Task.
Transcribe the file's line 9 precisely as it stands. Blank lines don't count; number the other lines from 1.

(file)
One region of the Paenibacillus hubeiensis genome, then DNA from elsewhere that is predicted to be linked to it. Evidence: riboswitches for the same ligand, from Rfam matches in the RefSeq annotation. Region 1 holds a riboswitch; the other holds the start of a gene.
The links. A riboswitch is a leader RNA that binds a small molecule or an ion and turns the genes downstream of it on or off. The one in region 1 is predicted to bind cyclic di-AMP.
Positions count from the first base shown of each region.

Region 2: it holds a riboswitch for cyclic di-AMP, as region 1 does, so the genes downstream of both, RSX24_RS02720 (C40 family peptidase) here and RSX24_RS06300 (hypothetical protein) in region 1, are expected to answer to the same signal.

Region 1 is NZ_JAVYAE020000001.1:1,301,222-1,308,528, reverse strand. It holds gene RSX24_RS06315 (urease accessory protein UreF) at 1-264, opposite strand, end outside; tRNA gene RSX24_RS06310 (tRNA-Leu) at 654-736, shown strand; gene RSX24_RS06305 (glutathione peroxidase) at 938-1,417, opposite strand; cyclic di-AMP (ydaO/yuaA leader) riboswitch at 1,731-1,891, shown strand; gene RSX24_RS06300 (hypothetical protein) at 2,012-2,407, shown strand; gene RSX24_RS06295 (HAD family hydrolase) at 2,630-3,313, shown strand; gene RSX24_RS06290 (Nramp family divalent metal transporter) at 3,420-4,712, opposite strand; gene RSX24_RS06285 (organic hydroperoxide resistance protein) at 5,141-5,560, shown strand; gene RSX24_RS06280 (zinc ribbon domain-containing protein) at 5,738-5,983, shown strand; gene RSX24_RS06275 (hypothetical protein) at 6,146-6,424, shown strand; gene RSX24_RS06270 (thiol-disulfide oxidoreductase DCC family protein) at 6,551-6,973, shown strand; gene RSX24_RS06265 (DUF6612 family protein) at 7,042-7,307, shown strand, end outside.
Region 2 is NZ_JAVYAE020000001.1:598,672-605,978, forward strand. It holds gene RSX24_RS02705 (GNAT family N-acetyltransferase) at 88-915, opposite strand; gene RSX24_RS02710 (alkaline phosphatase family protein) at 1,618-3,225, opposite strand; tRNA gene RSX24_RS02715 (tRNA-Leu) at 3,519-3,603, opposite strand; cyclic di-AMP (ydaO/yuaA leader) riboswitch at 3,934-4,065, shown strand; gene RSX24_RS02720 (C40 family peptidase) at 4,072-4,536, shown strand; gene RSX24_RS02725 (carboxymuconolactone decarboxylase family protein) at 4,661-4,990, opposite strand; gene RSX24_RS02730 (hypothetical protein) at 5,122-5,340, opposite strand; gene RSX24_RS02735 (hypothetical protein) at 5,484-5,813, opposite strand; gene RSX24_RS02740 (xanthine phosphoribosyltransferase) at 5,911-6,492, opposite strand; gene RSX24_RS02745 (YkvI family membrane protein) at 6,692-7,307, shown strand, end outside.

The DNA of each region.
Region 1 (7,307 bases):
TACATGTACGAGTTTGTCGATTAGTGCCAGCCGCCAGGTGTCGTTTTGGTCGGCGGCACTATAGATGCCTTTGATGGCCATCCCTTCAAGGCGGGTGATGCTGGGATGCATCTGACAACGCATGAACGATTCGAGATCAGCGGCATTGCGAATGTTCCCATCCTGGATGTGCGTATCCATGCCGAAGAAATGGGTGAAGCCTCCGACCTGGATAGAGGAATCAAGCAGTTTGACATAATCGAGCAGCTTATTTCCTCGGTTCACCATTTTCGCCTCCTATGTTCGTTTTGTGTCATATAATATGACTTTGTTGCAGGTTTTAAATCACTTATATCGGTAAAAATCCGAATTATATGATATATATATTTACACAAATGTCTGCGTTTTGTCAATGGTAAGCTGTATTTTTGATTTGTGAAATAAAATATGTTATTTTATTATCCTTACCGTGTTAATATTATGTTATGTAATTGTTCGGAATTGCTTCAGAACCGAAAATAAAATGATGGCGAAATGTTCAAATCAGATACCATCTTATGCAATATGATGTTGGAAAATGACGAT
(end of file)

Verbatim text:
TACATGTACGAGTTTGTCGATTAGTGCCAGCCGCCAGGTGTCGTTTTGGTCGGCGGCACTATAGATGCCTTTGATGGCCATCCCTTCAAGGCGGGTGATGCTGGGATGCATCTGACAACGCATGAACGATTCGAGATCAGCGGCATTGCGAATGTTCCCATCCTGGATGTGCGTATCCATGCCGAAGAAATGGGTGAAGCCTCCGACCTGGATAGAGGAATCAAGCAGTTTGACATAATCGAGCAGCTTATTTCCTCGGTTCACCATTTTCGCCTCCTATGTTCGTTTTGTGTCATATAATATGACTTTGTTGCAGGTTTTAAATCACTTATATCGGTAAAAATCCGAATTATATGATATATATATTTACACAAATGTCTGCGTTTTGTCAATGGTAAGCTGTATTTTTGATTTGTGAAATAAAATATGTTATTTTATTATCCTTACCGTGTTAATATTATGTTATGTAATTGTTCGGAATTGCTTCAGAACCGAAAATAAAATGATGGCGAAATGTTCAAATCAGATACCATCTTATGCAATATGATGTTGGAAAATGACGAT